Does engineering abscisic acid biosynthesis in Nicotiana plumbaginifolia modify stomatal response to drought?

PLANT CELL & ENVIRONMENT, Issue 5 2001
C. Borel
ABSTRACT The consequences of manipulating abscisic acid (ABA) biosynthesis rates on stomatal response to drought were analysed in wild-type, a full-deficient mutant and four under-producing transgenic lines of N. plumbaginifolia. The roles of ABA, xylem sap pH and leaf water potential were investigated under four experimental conditions: feeding detached leaves with varying ABA concentration; injecting exogenous ABA into well-watered plants; and withholding irrigation on pot-grown plants, either intact or grafted onto tobacco. Changes in ABA synthesis abilities among lines did not affect stomatal sensitivity to ABA concentration in the leaf xylem sap ([ABA]xyl), as evidenced with exogenous ABA supplies and natural increases of [ABA]xyl in grafted plants subjected to drought. The ABA-deficient mutant, which is uncultivable under normal evaporative demand, was grafted onto tobacco stock and then presented the same stomatal response to [ABA]xyl as wild-type and other lines. This reinforces the dominant role of ABA in controlling stomatal response to drought in N. plumbaginifolia whereas roles of leaf water potential and xylem sap pH were excluded under all studied conditions. However, when plants were submitted to soil drying onto their own roots, stomatal response to [ABA]xyl slightly differed among lines. It is suggested, consistently with all the results, that an additional root signal of soil drying modulates stomatal response to [ABA]xyl. [source]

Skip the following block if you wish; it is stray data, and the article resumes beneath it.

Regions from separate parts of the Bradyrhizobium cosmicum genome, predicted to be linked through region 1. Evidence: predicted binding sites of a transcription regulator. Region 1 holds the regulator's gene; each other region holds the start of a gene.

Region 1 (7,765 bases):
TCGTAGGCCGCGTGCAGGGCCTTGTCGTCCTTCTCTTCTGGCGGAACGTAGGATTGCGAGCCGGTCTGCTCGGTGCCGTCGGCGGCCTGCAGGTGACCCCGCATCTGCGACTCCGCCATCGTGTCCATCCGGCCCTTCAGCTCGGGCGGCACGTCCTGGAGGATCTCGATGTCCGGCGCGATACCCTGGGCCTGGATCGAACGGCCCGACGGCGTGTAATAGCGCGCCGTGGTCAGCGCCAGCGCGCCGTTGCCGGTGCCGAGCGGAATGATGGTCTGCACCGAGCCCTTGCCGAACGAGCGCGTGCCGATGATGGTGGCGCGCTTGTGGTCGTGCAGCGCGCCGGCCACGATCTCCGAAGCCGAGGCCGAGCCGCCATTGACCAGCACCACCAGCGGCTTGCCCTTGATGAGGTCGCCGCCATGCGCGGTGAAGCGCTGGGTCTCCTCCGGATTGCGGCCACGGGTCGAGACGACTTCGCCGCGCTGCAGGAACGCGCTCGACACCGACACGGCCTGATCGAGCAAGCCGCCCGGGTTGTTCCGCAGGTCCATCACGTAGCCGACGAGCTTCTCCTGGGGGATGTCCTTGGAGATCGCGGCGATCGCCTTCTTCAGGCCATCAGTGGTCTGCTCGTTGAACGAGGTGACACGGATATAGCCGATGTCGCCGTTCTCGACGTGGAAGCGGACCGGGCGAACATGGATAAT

Error propagation from prime variables into specific rates and metabolic fluxes for mammalian cells in perfusion culture

BIOTECHNOLOGY PROGRESS, Issue 4 2009
Chetan T. Goudar
Abstract Error propagation from prime variables into specific rates and metabolic fluxes was quantified for high-concentration CHO cell perfusion cultivation. Prime variable errors were first determined from repeated measurements and ranged from 4.8 to 12.2%. Errors in nutrient uptake and metabolite/product formation rates for 5,15% error in prime variables ranged from 8,22%. The specific growth rate, however, was characterized by higher uncertainty as 15% errors in the bioreactor and harvest cell concentration resulted in 37.8% error. Metabolic fluxes were estimated for 12 experimental conditions, each of 10 day duration, during 120-day perfusion cultivation and were used to determine error propagation from specific rates into metabolic fluxes. Errors of the greater metabolic fluxes (those related to glycolysis, lactate production, TCA cycle and oxidative phosphorylation) were similar in magnitude to those of the related greater specific rates (glucose, lactate, oxygen and CO2 rates) and were insensitive to errors of the lesser specific rates (amino acid catabolism and biosynthesis rates). Errors of the lesser metabolic fluxes (those related to amino acid metabolism), however, were extremely sensitive to errors of the greater specific rates to the extent that they were no longer representative of cellular metabolism and were much less affected by errors in the lesser specific rates. We show that the relationship between specific rate and metabolic flux error could be accurately described by normalized sensitivity coefficients, which were readily calculated once metabolic fluxes were estimated. Their ease of calculation, along with their ability to accurately describe the specific rate-metabolic flux error relationship, makes them a necessary component of metabolic flux analysis. 2009 American Institute of Chemical Engineers Biotechnol. Prog., 2009 [source]